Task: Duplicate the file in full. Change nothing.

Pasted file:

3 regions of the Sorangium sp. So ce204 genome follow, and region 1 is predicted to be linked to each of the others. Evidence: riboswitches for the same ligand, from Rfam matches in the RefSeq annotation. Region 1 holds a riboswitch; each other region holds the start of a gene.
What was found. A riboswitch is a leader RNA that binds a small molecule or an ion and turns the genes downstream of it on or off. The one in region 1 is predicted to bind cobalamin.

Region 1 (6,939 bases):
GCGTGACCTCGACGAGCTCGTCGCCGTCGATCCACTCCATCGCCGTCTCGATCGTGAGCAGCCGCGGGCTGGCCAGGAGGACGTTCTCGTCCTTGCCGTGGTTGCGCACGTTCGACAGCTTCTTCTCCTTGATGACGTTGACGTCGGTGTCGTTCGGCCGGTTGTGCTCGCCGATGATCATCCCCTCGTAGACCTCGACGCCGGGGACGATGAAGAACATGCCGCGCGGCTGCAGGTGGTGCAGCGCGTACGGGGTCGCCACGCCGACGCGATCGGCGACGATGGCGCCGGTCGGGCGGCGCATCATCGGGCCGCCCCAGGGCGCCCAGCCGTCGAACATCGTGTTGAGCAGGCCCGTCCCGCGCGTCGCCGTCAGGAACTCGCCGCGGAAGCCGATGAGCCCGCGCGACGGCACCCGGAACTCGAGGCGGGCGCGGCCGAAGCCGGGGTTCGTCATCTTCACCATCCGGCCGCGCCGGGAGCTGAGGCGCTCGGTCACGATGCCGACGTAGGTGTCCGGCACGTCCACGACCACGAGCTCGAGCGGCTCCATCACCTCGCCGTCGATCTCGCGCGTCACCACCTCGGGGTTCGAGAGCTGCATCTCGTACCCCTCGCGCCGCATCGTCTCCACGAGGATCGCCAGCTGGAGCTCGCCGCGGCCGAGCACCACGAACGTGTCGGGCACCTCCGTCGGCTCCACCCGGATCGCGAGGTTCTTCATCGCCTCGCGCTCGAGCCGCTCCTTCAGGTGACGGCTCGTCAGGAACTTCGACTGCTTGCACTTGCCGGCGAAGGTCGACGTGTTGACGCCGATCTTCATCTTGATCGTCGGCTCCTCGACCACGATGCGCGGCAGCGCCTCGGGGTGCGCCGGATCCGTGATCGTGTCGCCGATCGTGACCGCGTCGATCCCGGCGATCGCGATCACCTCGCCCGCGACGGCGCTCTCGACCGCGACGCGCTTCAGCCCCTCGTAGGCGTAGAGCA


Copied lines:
3 regions of the Sorangium sp. So ce204 genome follow, and region 1 is predicted to be linked to each of the others. Evidence: riboswitches for the same ligand, from Rfam matches in the RefSeq annotation. Region 1 holds a riboswitch; each other region holds the start of a gene.
What was found. A riboswitch is a leader RNA that binds a small molecule or an ion and turns the genes downstream of it on or off. The one in region 1 is predicted to bind cobalamin.

Region 1 (6,939 bases):
GCGTGACCTCGACGAGCTCGTCGCCGTCGATCCACTCCATCGCCGTCTCGATCGTGAGCAGCCGCGGGCTGGCCAGGAGGACGTTCTCGTCCTTGCCGTGGTTGCGCACGTTCGACAGCTTCTTCTCCTTGATGACGTTGACGTCGGTGTCGTTCGGCCGGTTGTGCTCGCCGATGATCATCCCCTCGTAGACCTCGACGCCGGGGACGATGAAGAACATGCCGCGCGGCTGCAGGTGGTGCAGCGCGTACGGGGTCGCCACGCCGACGCGATCGGCGACGATGGCGCCGGTCGGGCGGCGCATCATCGGGCCGCCCCAGGGCGCCCAGCCGTCGAACATCGTGTTGAGCAGGCCCGTCCCGCGCGTCGCCGTCAGGAACTCGCCGCGGAAGCCGATGAGCCCGCGCGACGGCACCCGGAACTCGAGGCGGGCGCGGCCGAAGCCGGGGTTCGTCATCTTCACCATCCGGCCGCGCCGGGAGCTGAGGCGCTCGGTCACGATGCCGACGTAGGTGTCCGGCACGTCCACGACCACGAGCTCGAGCGGCTCCATCACCTCGCCGTCGATCTCGCGCGTCACCACCTCGGGGTTCGAGAGCTGCATCTCGTACCCCTCGCGCCGCATCGTCTCCACGAGGATCGCCAGCTGGAGCTCGCCGCGGCCGAGCACCACGAACGTGTCGGGCACCTCCGTCGGCTCCACCCGGATCGCGAGGTTCTTCATCGCCTCGCGCTCGAGCCGCTCCTTCAGGTGACGGCTCGTCAGGAACTTCGACTGCTTGCACTTGCCGGCGAAGGTCGACGTGTTGACGCCGATCTTCATCTTGATCGTCGGCTCCTCGACCACGATGCGCGGCAGCGCCTCGGGGTGCGCCGGATCCGTGATCGTGTCGCCGATCGTGACCGCGTCGATCCCGGCGATCGCGATCACCTCGCCCGCGACGGCGCTCTCGACCGCGACGCGCTTCAGCCCCTCGTAGGCGTAGAGCA